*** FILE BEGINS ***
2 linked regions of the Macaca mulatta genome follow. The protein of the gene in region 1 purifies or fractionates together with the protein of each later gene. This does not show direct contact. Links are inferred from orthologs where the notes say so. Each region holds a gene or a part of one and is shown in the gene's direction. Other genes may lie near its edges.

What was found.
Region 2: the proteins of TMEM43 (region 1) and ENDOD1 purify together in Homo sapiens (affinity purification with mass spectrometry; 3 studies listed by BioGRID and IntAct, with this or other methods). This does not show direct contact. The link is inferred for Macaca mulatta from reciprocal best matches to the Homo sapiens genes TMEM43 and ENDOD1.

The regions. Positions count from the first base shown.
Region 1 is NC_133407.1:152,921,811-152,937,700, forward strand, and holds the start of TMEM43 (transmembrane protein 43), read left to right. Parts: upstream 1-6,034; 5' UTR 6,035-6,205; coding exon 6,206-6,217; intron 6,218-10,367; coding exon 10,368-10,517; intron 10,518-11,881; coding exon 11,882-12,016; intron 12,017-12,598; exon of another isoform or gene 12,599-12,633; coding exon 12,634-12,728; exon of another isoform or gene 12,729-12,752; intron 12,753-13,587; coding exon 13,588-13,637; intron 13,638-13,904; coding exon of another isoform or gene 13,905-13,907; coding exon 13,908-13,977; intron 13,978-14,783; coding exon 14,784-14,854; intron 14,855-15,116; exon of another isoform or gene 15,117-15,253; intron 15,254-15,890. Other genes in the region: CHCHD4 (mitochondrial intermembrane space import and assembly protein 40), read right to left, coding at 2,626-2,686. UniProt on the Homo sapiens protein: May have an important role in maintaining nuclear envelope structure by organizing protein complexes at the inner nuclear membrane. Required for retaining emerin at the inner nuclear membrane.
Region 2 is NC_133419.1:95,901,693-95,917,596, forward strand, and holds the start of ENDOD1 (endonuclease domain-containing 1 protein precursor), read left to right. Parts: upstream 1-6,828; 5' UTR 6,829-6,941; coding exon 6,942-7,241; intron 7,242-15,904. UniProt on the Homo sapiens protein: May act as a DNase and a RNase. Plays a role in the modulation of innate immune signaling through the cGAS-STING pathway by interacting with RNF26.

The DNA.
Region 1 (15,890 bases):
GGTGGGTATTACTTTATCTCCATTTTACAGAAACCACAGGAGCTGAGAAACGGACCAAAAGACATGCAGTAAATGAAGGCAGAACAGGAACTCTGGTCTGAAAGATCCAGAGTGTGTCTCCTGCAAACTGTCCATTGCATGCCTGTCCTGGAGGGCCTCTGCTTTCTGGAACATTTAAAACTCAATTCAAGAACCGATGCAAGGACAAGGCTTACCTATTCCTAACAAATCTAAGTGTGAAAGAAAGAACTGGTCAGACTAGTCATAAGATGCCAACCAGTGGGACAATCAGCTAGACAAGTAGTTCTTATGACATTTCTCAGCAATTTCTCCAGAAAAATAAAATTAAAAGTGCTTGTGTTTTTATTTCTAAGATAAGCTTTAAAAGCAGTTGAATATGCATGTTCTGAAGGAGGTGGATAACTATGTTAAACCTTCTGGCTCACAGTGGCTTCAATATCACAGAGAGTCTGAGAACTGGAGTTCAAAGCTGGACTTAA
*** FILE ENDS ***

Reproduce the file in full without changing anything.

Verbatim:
2 linked regions of the Macaca mulatta genome follow. The protein of the gene in region 1 purifies or fractionates together with the protein of each later gene. This does not show direct contact. Links are inferred from orthologs where the notes say so. Each region holds a gene or a part of one and is shown in the gene's direction. Other genes may lie near its edges.

What was found.
Region 2: the proteins of TMEM43 (region 1) and ENDOD1 purify together in Homo sapiens (affinity purification with mass spectrometry; 3 studies listed by BioGRID and IntAct, with this or other methods). This does not show direct contact. The link is inferred for Macaca mulatta from reciprocal best matches to the Homo sapiens genes TMEM43 and ENDOD1.

The regions. Positions count from the first base shown.
Region 1 is NC_133407.1:152,921,811-152,937,700, forward strand, and holds the start of TMEM43 (transmembrane protein 43), read left to right. Parts: upstream 1-6,034; 5' UTR 6,035-6,205; coding exon 6,206-6,217; intron 6,218-10,367; coding exon 10,368-10,517; intron 10,518-11,881; coding exon 11,882-12,016; intron 12,017-12,598; exon of another isoform or gene 12,599-12,633; coding exon 12,634-12,728; exon of another isoform or gene 12,729-12,752; intron 12,753-13,587; coding exon 13,588-13,637; intron 13,638-13,904; coding exon of another isoform or gene 13,905-13,907; coding exon 13,908-13,977; intron 13,978-14,783; coding exon 14,784-14,854; intron 14,855-15,116; exon of another isoform or gene 15,117-15,253; intron 15,254-15,890. Other genes in the region: CHCHD4 (mitochondrial intermembrane space import and assembly protein 40), read right to left, coding at 2,626-2,686. UniProt on the Homo sapiens protein: May have an important role in maintaining nuclear envelope structure by organizing protein complexes at the inner nuclear membrane. Required for retaining emerin at the inner nuclear membrane.
Region 2 is NC_133419.1:95,901,693-95,917,596, forward strand, and holds the start of ENDOD1 (endonuclease domain-containing 1 protein precursor), read left to right. Parts: upstream 1-6,828; 5' UTR 6,829-6,941; coding exon 6,942-7,241; intron 7,242-15,904. UniProt on the Homo sapiens protein: May act as a DNase and a RNase. Plays a role in the modulation of innate immune signaling through the cGAS-STING pathway by interacting with RNF26.

The DNA.
Region 1 (15,890 bases):
GGTGGGTATTACTTTATCTCCATTTTACAGAAACCACAGGAGCTGAGAAACGGACCAAAAGACATGCAGTAAATGAAGGCAGAACAGGAACTCTGGTCTGAAAGATCCAGAGTGTGTCTCCTGCAAACTGTCCATTGCATGCCTGTCCTGGAGGGCCTCTGCTTTCTGGAACATTTAAAACTCAATTCAAGAACCGATGCAAGGACAAGGCTTACCTATTCCTAACAAATCTAAGTGTGAAAGAAAGAACTGGTCAGACTAGTCATAAGATGCCAACCAGTGGGACAATCAGCTAGACAAGTAGTTCTTATGACATTTCTCAGCAATTTCTCCAGAAAAATAAAATTAAAAGTGCTTGTGTTTTTATTTCTAAGATAAGCTTTAAAAGCAGTTGAATATGCATGTTCTGAAGGAGGTGGATAACTATGTTAAACCTTCTGGCTCACAGTGGCTTCAATATCACAGAGAGTCTGAGAACTGGAGTTCAAAGCTGGACTTAA